Wednesday, October 6, 2010

The Lovely Month of.......October?

I'm probably going to take some flack for this one, but I hate Halloween.  I always have, even as a child.   Sure there are the treats, and I think dressing up is a fun as a the next person does, but.......

I have borrowed this quote, because the writer expressed so well the way I feel about this too.  It is from a now-defunct blog called "Appalachian Dream."  Since it is no longer in existence, I don't think I'm too out of line for borrowing it:

"I'm one of those who is glad when Halloween passes.  October is one of my favorite autumnal months, and I...well...I truly detest turning around in stores all month, and seeing big spiders and melting rubber faces, and hearing ghastly recorded moans.  Being creative, I guess I hate destruction.  Loving life, I hate death culture."

October is one of my favorite months as well, (the other being May) and I really resent it being interupted, and sometimes ruined by constant ads for horror movies, creepy decor everywhere, and the month-long emphasis on a hideous, pagan celebration that disturbs me.  I don't see autumn as 'death,' but dormancy - with a promise of life to come again. 

In Jan Karon's books, Father Tim would frequently ask his wife Cynthia for a list of things she loved or hated. She was always ready with an answer, and very definite about her likes and dislikes.  In October, I love: 
  • Breezes that are cool, then nippy, then frosty by turns. 
  • The slowing down from the frantic pace of summer, to the cozy, stay-at-home with hand-work of winter. 
  • Settling back into the couch with a throw, a cup of something hot, a cat on my lap, and a good book.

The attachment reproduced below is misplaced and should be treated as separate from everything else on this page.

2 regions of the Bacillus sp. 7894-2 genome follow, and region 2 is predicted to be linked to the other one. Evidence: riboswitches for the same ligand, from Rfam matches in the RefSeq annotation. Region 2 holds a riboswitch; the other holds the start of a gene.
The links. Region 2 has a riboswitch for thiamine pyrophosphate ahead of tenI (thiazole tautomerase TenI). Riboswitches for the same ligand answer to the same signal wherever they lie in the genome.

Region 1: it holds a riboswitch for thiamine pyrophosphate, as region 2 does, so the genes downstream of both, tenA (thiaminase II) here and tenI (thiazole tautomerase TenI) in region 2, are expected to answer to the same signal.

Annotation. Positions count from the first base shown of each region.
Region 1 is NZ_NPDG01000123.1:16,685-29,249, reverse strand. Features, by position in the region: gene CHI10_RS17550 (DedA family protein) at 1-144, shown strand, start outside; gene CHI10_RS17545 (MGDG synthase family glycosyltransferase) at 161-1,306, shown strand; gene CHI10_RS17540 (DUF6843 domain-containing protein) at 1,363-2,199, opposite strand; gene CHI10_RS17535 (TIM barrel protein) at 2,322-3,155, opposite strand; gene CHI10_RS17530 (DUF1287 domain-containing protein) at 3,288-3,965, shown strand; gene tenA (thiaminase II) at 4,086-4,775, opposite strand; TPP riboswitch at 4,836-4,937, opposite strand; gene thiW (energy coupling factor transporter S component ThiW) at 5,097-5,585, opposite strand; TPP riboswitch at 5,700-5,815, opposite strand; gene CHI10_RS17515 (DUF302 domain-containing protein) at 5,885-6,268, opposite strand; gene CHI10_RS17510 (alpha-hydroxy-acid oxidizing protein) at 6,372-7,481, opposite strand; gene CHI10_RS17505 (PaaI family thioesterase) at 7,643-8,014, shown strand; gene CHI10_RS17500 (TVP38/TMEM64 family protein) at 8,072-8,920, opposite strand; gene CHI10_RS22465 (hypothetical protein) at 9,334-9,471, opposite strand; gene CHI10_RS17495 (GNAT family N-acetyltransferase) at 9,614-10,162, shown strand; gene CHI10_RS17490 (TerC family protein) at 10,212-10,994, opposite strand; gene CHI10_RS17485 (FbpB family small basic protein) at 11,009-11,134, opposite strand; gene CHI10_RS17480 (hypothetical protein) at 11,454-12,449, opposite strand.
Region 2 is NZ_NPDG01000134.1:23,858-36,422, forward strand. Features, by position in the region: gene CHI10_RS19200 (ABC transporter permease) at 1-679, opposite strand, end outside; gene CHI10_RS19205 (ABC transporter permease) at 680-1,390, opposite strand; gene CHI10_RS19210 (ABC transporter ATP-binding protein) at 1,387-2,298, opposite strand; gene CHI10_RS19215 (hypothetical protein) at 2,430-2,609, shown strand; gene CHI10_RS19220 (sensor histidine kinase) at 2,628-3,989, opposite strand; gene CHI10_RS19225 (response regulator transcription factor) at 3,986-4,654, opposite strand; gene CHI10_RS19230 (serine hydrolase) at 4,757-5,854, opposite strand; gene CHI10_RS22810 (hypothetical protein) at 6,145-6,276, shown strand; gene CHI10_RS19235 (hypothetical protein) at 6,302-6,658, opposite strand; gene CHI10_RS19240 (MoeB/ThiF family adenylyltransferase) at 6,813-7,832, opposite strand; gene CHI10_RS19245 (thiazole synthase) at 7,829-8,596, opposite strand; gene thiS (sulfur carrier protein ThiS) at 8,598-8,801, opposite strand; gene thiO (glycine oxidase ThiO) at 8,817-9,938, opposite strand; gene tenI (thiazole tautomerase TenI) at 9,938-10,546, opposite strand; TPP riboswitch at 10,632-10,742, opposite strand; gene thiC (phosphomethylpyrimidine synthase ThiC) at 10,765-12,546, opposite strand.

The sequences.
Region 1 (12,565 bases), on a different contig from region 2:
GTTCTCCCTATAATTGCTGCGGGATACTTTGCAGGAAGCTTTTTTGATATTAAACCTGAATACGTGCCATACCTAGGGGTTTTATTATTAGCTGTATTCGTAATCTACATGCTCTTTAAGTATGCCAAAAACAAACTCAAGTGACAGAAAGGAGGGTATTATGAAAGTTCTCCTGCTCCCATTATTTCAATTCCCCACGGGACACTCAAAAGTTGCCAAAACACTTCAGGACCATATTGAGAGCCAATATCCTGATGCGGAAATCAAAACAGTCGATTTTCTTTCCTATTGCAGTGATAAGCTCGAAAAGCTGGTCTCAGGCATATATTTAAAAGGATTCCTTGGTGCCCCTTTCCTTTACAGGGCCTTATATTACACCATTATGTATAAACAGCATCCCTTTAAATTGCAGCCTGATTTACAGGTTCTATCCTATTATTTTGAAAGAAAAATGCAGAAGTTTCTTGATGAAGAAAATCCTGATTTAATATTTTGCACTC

• The riotous color of foliage, the quieter yellows of the underbrush, the deepening color of streams and ponds, and the changing light as the angle of the sun drops lower.  
  • The change in the kitchen, from light, quick meals, to substantial comfort food.  Soup - especially chili - and good crusty bread.     

What are YOUR favorite things about October?  If you say "Halloween," that's OK too.  To each his own . 


  1. I like "Reformation Day" better! Except for dressing up my dog for costume contests in the past, I'll pass on the other holiday for all the reasons you mentioned. I love the prevalence of winter squash - YUM. I love hot drinks and candles and fires in the fireplace.

  2. Maybe I should explain. "All Hallow's Eve," known today as Halloween, is the day that Martin Luther nailed his 95 theses to the door of the church in Wittenburg. Since that event is considered the primary catalyst for the Protestant Reformation, some call it Reformation Day.

  3. AMEN...amen...amen...Amen.
    I hate halloweenie but do celebrate Harvest which God gave us and, if we like to eat, which I do, we should all celebrate Harvest.
    As a practicing Christian, I celebrate only light, life and that which God has pronounced holy...holy days...holidays.
    I like Michelle's explanation of Reformation Day; think I'll celebrate it as well.
    Heck, I can buy my own candy and will get what I want -grin-.
    I'm visiting from the Fraker Farm, loving my visit too.

  4. Michelle - (blush) I was raised a Lutheran (5th generation) although I don't practice that now, but I did not put the dates together. Also, the Catholics have All Saints Day (and Eve). Yes, there are plenty of other reasons to celebrate those days - and the rest of the season - that don't involve ghoulies and ghosties!

    Although the Biblical Fall Feasts are over for this year, the holidays known as the "Jewish Feasts" have a perfectly good harvest festival given to us by God. The Jews certainly celebrate the feasts, but in Leviticus, God says they are HIS feasts, for 'His People' (are Christians not His people?) to celebrate. Jesus and all the apostles certainly celebrated them. The harvest festival is Sukkot, the last one of the seven feasts. Lots of Christians are beginning to enjoy the beautiful symbolizm found there, while others are wary.

    Welcome Sandra! Thanks for visiting!

  5. I agree, the special celebrations God gave to his people in the Old Testament can enrich our spiritual experience greatly. I think the reason many Christians are wary is because they think of those things as "Jewish" (including Sabbath!), when they are GOD'S, like you said! And they associate the Jews as those saved by works, although it is clear that they were saved only by God's grace, just like the rest of us.